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A few years ago Anheuser-Busch InBev sales executive Brendan Whitworth was shopping in GNC when he came across a supplement brand called Ghost. He was so impressed by it that he emailed people behind the startup.
“He thought that there was an opportunity to do something in the ready-to-drink space,” recalled Ghost Co-Founder Ryan Hughes. “Fast forward 48 hours, and we were sitting in front of him and the rest of the executive team in New York.”
Whitworth’s cold email—and the meetings it sparked—led to the 2020 launch of Ghost energy drink via a joint venture with AB InBev. It is the latest product expression of what Ghost calls the “industry’s first lifestyle sports nutrition brand,” which includes a portfolio of dietary supplements and sports nutrition products. 
Hughes, who serves as Ghost’s chief marketing officer, details the brand’s origin story and rise on the latest edition of Ad Age’s Marketer’s Brief podcast. 
Hughes, a former professional bodybuilder, co-founded Ghost in 2016 with Daniel Lourenco. Hughes said most nutritional supplement brands were marketing to body perfectionists.
But “99% of people are actually taking these products just to feel good, maybe look good on the weekends … they just want to lose 10 pounds and that’s why they’re actually going to GNC or Vitamin Shoppe and grabbing some protein powder,” Hughes said.
So Ghost set out to market to those people, deploying an approach that brings more fun into the supplement business. 
Ghost’s breakthrough included sweet-flavored protein powders and other supplement products that are co-branded with some of the biggest names in the candy and snacks business via licensing deals with the likes of Oreo, Sour Patch Kids, Warheads, Bublicious and others. Earlier this year it partnered with Nickelodeon to create a Teenage Mutant Ninja Turtle product line that included a 1990s-inspired “ooze” flavor.
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It also struck a deal with esports powerhouse FazeClan in a move to promote its Ghost Gamer formula blend designed for gamers.
Ghost describes itself as the “first full disclosure energy drink,” meaning it lists its ingredients in detail.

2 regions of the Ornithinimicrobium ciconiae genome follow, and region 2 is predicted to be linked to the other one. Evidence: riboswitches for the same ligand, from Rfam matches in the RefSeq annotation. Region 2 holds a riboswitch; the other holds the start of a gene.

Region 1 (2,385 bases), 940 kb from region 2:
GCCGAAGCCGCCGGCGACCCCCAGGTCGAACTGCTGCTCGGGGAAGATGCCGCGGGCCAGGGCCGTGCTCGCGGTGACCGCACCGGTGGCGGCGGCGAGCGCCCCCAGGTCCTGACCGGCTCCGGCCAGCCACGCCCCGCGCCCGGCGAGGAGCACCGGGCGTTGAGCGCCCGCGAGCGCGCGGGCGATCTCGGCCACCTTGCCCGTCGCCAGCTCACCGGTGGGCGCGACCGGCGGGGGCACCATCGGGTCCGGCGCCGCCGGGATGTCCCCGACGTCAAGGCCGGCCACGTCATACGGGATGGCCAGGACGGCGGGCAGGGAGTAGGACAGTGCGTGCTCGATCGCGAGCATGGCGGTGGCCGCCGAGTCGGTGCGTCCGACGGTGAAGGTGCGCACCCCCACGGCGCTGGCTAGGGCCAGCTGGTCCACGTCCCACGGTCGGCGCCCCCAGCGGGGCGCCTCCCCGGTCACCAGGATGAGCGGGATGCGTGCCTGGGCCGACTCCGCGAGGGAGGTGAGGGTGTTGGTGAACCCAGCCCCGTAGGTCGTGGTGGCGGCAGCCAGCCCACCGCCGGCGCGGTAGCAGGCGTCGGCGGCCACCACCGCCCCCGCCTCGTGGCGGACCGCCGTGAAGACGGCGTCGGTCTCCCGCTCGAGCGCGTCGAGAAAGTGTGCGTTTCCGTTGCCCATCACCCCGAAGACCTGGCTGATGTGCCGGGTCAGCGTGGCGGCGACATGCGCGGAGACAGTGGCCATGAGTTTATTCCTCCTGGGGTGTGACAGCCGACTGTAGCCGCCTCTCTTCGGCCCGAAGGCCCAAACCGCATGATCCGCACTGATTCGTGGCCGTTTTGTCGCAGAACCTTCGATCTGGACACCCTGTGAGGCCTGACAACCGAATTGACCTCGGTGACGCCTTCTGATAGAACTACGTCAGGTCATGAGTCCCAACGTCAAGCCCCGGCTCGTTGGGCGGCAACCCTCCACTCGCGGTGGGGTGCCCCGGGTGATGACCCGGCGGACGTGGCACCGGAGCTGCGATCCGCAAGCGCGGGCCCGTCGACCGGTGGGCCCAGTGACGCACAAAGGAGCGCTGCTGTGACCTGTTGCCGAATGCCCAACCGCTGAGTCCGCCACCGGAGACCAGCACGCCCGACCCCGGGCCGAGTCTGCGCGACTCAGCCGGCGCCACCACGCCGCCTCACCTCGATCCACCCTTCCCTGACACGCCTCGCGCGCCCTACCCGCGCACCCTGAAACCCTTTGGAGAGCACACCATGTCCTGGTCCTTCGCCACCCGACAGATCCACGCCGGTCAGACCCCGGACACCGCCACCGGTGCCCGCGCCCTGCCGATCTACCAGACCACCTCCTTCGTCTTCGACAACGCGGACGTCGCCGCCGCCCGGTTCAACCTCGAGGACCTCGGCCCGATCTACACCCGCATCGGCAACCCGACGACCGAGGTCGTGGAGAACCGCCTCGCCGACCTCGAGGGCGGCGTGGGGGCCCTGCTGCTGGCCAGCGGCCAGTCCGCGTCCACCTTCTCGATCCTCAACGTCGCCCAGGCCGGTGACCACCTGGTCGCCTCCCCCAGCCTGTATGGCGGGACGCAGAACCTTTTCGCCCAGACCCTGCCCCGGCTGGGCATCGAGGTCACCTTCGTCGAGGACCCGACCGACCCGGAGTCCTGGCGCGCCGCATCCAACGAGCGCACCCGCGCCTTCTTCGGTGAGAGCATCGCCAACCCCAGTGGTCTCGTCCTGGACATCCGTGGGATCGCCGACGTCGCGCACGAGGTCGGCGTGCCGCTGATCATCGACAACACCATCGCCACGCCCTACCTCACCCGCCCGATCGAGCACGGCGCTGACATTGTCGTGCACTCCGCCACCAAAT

“Our strategy was let’s just share what’s in the product,” Hughes said. “I think a lot of brands looked at their formulas as proprietary but at the end of the day, we’re all pulling from the same ingredients.”
That transparency extends to Ghost’s marketing approach, which includes a YouTube video series called “Behind the brand” on which Hughes and other Ghost employees detail their startup journey for viewers, reality show style. “I think the goal was to share and be fully transparent not just with our products, but with how they’re made, and everything that goes on behind the scenes,” Hughes said.
Ghost, whose paid advertising includes buys on Facebook and Instagram, does not use external agencies. Its internal marketing team has led the energy drink push, seeking to make waves inside the hotly competitive category dominated by Red Bull and Monster.
The meeting with Whitworth was fortuitous—he was promoted to CEO of the brewer’s U.S. division in 2021. Ghost is using AB InBev’s distribution muscle and organizational strength to gain notice. Ghost is now sold at national chains such as 7-Eleven, Kroger, GNC and Circle K. It is trying to carve out a niche in the so-called “performance energy drink” segment, which includes other fast-rising brands such as Celsius.
Hughes says Ghost is now available in about 50% of grocery and convenience stores, up from 4% at the end of last year, describing the growth as “an absolute rocket ship.”
In this article:
E.J. Schultz is the News Editor for Ad Age, overseeing breaking news and daily coverage. He also contributes reporting on the beverage, automotive and sports marketing industries. He is a former reporter for McClatchy newspapers, including the Fresno Bee, where he covered business and state government and politics.
 

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